One way to think about this is: we want about an equal chance of ending up with a number of any order of magnitude within our range of interest. Let’s put this a little more concretely: we’d like equal chances of ending up with a number in the interval [1e-7, 1e-6] as in the interval [1e1, 1e2].

If you think about it a little, this is not a uniform distribution. A uniform distribution would be many orders of magnitude more likely to give you the a number in the latter interval than in the former.

Exponential then? Nope, not that either.

I had to figure this out on my own with some head-scratching and math-scribbling. It turns out that what we need here is a reciprocal distributionthis is a distribution with the probability density function (pdf) given by:

f(x) = \text{constant}\times\cfrac{1}{x}

where x is limited to a specified range. In our case, the range is our range of interest: [1e-7, 1e2].

Defining this distribution for our regularization parameters will give us the kind of random picks we want – equiprobable for any order of magnitude within the range. Try it out:

# Pick ten random choices from our reciprocal distribution
import scipy.stats
scipy.stats.reciprocal.rvs(a=1e-7,b=1e2,size=10)

Putting it all together

Finally the fun part! Here’s the Python code for the whole thing:

# Imports
from sklearn.datasets import load_breast_cancer
from sklearn.model_selection import RandomizedSearchCV, train_test_split
import scipy.stats
from polylearn import FactorizationMachineClassifier

# Load and split data
X,y = load_breast_cancer(return_X_y = True)
X_train, X_test, y_train, y_test = train_test_split(X, y, test_size=0.33)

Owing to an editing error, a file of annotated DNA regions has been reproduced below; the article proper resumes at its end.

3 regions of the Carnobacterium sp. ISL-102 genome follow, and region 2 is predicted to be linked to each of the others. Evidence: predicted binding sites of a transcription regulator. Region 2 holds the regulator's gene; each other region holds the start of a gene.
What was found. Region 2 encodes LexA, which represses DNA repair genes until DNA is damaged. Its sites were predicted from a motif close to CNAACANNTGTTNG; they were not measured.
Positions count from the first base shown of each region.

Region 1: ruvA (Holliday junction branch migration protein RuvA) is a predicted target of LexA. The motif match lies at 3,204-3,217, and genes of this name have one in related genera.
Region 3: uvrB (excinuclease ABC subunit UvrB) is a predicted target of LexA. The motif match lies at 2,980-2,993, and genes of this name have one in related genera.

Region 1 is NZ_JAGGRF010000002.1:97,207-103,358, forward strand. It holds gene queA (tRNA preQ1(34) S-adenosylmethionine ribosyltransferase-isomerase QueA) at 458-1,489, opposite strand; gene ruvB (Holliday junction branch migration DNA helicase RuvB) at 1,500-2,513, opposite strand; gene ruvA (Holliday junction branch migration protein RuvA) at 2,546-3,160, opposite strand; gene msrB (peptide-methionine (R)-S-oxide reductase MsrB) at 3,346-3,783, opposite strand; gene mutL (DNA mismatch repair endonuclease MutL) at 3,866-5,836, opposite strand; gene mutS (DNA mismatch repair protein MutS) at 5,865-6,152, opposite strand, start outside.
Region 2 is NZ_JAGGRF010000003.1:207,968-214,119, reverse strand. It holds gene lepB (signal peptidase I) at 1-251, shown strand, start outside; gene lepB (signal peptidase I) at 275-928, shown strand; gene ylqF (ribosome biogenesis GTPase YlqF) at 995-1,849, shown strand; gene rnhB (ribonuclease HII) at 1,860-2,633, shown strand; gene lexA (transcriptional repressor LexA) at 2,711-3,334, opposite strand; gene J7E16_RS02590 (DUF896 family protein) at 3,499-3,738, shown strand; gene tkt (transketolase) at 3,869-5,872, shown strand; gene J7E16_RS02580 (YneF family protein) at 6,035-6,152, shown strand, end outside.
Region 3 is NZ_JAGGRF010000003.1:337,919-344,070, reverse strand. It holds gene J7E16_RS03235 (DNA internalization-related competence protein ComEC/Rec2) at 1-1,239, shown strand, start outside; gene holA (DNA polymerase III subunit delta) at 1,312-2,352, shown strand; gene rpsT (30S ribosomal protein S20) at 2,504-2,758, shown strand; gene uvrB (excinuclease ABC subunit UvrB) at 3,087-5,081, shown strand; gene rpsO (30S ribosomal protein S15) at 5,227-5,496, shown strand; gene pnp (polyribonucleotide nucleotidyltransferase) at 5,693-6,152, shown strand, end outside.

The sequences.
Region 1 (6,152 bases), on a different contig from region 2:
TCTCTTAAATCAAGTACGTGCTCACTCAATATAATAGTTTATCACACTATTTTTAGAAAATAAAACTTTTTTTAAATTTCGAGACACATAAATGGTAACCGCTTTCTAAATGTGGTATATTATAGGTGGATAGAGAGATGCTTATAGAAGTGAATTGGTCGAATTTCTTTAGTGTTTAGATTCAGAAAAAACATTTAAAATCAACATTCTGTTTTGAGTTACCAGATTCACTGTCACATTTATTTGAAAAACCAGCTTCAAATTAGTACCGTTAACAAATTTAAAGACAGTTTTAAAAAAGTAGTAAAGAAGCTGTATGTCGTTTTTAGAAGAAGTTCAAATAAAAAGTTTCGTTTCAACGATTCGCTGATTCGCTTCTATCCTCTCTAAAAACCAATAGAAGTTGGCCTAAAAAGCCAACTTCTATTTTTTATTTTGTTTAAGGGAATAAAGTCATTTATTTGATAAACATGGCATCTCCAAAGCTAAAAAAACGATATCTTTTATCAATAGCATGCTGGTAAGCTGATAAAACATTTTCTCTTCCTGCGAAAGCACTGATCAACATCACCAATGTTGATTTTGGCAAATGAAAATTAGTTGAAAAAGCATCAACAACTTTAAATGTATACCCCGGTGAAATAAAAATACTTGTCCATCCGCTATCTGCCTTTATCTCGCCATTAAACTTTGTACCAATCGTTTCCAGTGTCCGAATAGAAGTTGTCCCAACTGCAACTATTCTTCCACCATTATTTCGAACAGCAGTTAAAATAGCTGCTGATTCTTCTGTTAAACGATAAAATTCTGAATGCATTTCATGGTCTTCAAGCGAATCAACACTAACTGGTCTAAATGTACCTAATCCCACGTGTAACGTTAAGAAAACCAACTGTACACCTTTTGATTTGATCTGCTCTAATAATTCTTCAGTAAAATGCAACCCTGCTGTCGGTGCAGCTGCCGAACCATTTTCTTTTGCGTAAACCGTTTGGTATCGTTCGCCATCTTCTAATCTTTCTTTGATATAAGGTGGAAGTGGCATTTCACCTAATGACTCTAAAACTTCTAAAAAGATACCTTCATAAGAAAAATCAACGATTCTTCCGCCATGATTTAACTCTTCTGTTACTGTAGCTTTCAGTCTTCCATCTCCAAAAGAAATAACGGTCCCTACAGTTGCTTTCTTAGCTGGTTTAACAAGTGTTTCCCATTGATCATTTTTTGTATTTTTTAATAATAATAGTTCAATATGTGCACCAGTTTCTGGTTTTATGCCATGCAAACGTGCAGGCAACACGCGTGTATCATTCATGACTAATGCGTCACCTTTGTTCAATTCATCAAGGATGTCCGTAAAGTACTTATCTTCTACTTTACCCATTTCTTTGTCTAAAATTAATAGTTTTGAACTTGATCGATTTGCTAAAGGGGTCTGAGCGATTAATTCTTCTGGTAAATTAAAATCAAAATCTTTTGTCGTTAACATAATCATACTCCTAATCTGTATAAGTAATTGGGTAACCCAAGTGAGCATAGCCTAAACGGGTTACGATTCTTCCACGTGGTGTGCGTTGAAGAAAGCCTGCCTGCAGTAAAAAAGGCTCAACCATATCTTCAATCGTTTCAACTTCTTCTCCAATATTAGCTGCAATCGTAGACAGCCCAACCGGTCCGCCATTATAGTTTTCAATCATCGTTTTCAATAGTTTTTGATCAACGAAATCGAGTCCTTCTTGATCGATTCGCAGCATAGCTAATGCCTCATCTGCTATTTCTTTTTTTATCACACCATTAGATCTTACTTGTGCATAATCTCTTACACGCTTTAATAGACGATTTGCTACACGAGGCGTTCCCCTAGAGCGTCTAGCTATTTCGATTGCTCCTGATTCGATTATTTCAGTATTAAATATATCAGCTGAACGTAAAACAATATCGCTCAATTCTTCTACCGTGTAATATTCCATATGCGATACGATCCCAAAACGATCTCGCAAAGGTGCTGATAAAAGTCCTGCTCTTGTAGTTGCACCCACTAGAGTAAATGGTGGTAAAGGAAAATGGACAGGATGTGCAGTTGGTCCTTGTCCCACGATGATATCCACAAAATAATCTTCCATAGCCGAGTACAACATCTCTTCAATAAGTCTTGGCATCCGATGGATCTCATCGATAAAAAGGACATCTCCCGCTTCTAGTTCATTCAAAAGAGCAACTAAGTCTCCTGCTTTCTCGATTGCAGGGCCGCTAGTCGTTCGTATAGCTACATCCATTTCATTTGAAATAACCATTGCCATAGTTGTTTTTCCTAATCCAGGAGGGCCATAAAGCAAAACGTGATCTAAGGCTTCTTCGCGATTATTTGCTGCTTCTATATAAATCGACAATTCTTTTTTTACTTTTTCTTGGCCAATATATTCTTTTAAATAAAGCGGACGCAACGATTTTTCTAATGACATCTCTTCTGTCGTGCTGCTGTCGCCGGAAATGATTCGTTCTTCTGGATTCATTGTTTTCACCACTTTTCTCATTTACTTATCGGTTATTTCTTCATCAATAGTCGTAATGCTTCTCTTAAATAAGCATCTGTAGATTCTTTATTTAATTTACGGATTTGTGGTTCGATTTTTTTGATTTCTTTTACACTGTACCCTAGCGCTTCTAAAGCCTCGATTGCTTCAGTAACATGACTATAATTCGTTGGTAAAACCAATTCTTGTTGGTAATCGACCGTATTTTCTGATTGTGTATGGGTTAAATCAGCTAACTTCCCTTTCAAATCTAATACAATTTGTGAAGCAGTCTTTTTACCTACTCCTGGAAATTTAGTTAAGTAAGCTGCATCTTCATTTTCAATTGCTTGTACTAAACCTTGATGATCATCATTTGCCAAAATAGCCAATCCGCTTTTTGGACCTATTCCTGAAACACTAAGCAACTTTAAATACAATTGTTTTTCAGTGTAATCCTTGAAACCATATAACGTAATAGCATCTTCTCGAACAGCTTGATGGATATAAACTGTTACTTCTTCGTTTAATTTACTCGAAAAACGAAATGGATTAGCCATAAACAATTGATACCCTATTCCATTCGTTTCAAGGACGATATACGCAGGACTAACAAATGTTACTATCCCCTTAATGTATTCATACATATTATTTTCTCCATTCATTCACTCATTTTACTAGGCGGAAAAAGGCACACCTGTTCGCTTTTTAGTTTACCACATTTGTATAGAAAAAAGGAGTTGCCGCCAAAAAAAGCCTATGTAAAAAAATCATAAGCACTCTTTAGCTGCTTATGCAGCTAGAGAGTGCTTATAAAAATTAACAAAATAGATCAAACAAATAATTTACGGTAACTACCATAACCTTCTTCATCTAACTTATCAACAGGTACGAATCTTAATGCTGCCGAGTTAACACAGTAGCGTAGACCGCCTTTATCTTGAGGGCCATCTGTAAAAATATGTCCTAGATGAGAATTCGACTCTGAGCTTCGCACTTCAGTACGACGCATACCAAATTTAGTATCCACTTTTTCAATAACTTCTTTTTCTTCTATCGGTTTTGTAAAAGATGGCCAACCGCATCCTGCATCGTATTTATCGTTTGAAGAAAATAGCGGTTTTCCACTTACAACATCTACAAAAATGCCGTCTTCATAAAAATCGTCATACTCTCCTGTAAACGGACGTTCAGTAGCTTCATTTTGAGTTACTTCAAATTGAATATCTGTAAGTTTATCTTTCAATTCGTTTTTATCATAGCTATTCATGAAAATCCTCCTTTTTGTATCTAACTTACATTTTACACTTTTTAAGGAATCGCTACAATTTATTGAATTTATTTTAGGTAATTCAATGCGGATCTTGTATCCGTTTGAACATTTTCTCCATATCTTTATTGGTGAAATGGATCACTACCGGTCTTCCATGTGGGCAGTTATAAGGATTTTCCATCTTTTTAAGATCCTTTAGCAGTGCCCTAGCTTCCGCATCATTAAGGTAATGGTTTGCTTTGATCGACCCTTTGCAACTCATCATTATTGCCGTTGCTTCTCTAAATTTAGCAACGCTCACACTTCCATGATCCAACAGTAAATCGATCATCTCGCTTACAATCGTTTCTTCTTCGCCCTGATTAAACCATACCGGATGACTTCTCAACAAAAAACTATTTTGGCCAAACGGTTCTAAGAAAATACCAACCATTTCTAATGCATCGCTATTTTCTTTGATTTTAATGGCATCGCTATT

# specify parameters and distributions to sample from
param_dist = {
    "alpha": scipy.stats.reciprocal(a=1e-7,b=1e2),
    "beta": scipy.stats.reciprocal(a=1e-7,b=1e2),
    "loss": ["squared_hinge","logistic"],
    "degree": [2,3]
}

# Model type: in this case, a Factorization Machine (FM)
fm = FactorizationMachineClassifier(max_iter=1000)

# Now do the search
random_search = RandomizedSearchCV(
    fm, param_distributions=param_dist, n_iter=50,
    scoring='roc_auc', return_train_score=False
    )
random_search.fit(X_train, y_train)

# Show key results; details are in random_search.cv_results_
print "\nBest model:", random_search.best_estimator_
print "\nTest score for best model:", random_search.score(X_test, y_test)

Notes:

  • Here the model I’m trying to design is polylearn’s FactorizationMachineClassifier. This may be overkill for this toy dataset, but I’m using it because:
    • It shows that you can use this approach not just for sklearn models but also for any sklearn-compatible model
    • It’s a good showcase for multiple parameters of which some are continuous and some discrete
  • Of course you could instead use any other model you like, like LogisticRegression
  • You can see how convenient it is to specify the continuous parameters alpha and beta as random variables. The 50 search iterations will automatically pull values  to use from the specified distributions (reciprocal in this case).
  • I’m using area under the ROC curve as my success criterion; you could use any other choice you like.
  • For a convenient way to check out the search results in more detail, check out the sample code on this page (specifically the report() function).

Hope that helps. Happy reciprocal-distribution random-searching!

Postscript

Sergey Feldman points out a simpler and more intuitive way to think about the reciprocal distribution: if we have a random variable X with a uniform distribution, then Y = 10x has a reciprocal distribution.

In other words, the distribution we use above (a reciprocal distribution in the range [10-7, 10-2]) gives us a uniform sampling of exponents in the range [-7, 2], which is what we want.